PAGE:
“Torture the women!” Alfred Hitchcock once said with regards to creating effective horror movies. Thankfully, modern day horror directors have rubbished that incredibly misogynistic sentiment to make horror the most feminist genre today.
Since the days of the incredibly drawn-out bathroom murder scene in Psycho and the unfortunate real-life trauma endured by Shelley Duvall in Stanley Kubrick’s The Shining, the horror genre has moved past the women-as-victim trope to tell the many faceted stories of womanhood.
Horror still skews predominantly white and misses out on the marginalised voices of women of colour and alternative identities. But here’s how horror today is a great representation of the female experience.
Horror Celebrates Older Women
In the incredibly ageist Hollywood, it’s an open secret that good roles for actresses decline the older they get. Amy Schumer skewers this to perfection in her skit ‘Last F*ckable Day’ where she stumbles upon Tina Fey, Julia Louis-Dreyfus and Patricia Arquette celebrating Julia’s special occasion.
But through horror films, older actresses from their 40s to 70s like Vera Farmiga, Jamie Lee Curtis and Lin Shaye have been able to craft iconic characters. It can be seen in their respective The Conjuring, Halloween and Insidious franchises.
The fact that they’re not relegated to playing token grandmothers but instead have meaty roles as a paranormal investigator, medium, and survivor is female empowerment across the ages. These women put the ‘queen’ in ‘scream queen’!
Horror Explores Motherhood
It is often touted that being a mother is one of the most fulfilling female experiences, but the truth is, bearing children and raising them is a horror minefield. A Quiet Place represents the stereotypical ideal of a mother, one who would put her children first above all else.
But how do you protect someone that scares you?
The Babadook and Hereditary explore what happens when a mother might be both simultaneously infatuated and repelled by her child. Demons and the boogeyman become a stand-in for the complicated nature of parenting, where great highs can be accompanied by depressive lows. The horror genre allows an honest exploration of this duality without tear-jerking dramatics.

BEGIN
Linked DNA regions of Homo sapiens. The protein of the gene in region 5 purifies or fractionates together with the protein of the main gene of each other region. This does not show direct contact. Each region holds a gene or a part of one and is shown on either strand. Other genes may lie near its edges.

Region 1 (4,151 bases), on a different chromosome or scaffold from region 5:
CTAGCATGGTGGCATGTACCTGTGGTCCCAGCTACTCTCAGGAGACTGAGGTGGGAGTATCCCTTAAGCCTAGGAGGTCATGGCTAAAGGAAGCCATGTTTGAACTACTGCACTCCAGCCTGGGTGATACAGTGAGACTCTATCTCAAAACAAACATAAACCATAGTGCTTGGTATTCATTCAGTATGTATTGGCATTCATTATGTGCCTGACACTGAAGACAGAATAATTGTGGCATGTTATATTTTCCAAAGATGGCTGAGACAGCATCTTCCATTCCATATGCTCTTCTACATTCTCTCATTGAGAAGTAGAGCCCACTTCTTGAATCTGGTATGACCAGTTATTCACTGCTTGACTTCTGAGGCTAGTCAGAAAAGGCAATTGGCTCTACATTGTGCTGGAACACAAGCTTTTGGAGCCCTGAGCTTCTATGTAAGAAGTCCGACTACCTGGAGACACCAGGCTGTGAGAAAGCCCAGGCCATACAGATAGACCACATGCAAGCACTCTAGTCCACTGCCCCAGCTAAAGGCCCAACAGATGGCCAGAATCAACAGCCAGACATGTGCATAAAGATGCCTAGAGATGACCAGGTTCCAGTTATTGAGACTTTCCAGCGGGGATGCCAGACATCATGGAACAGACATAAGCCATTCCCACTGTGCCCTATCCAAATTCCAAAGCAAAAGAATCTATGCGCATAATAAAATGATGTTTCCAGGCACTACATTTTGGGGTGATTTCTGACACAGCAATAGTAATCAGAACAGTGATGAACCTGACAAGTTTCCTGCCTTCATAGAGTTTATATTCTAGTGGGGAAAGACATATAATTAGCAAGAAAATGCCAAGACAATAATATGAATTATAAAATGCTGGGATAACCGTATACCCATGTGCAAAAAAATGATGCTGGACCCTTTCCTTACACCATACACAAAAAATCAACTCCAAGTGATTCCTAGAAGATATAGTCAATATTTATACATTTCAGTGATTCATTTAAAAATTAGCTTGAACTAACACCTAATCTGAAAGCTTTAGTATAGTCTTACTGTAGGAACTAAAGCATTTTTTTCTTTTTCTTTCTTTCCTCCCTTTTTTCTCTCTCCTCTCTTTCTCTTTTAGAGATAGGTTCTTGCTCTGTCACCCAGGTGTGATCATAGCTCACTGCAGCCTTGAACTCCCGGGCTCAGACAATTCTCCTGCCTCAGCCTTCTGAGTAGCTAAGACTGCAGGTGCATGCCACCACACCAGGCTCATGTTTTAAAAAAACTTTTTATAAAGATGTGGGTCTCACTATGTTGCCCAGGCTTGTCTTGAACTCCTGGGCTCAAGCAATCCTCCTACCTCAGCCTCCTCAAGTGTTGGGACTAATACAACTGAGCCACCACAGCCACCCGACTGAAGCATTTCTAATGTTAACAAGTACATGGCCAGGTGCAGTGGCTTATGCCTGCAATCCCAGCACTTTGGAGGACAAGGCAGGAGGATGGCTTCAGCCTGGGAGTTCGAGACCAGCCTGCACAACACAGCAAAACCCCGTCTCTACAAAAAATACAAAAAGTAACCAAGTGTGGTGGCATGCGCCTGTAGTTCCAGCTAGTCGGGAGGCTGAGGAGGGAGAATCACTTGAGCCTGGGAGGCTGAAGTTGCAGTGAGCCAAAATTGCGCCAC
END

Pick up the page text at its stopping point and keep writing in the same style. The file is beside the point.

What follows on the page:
Horror Showcases How Women Are Gaslighted In Real Life
If you’ve ever heard the phrase, “you’re just being crazy”, well, horror showcases how sometimes it’s really them, not you. From Rosemary’s Baby to The Invisible Man and Midsommar, there are multiple ways women are manipulated – mind, body, and soul – in this patriarchal system.
Females are often led to downplay their intuition, or to normalise worldviews that favour the majority men. This is despite science confirming that women are indeed better at reading the room. Watching horror films unpacks all the ways characters gaslight women. How the female heroine responds can make for a bumpy ride.
In the best case scenario, they learn how to shut that condescending bullcrap down. But all too often, they fall prey to the gaslighting and start doubting their own reality. And while that can be too much relatable real life horror, awareness is always the start in dismantling old ways.
Horror Highlights Women’s Multifaceted Strength
If it’s not enough that two of the most badass females in movie history are Ellen Ripley from Alien and Sarah Connor in Terminator, horror also celebrates the various strengths women possess.
In skewering the damsel-in-distress trope, look no further than the incredibly accomplished heroines of You’re Next, Hush (an underrated Netflix horror gem – possible to link to underrated Netflix horror article), and Happy Death Day. These women may be under attack and facing looming death, but by their wits, they will go down fighting.
At the same time, movies like The Descent and Saint Maud that allow women to be both aggressor and victim showcases how twisted female resilience can be. There’s no greater torture than watching women be their own worst enemy, whether physically or mentally.
It goes to show why horror truly is the most feminist genre. For why fear men when women can inflict equal, if not more, harm?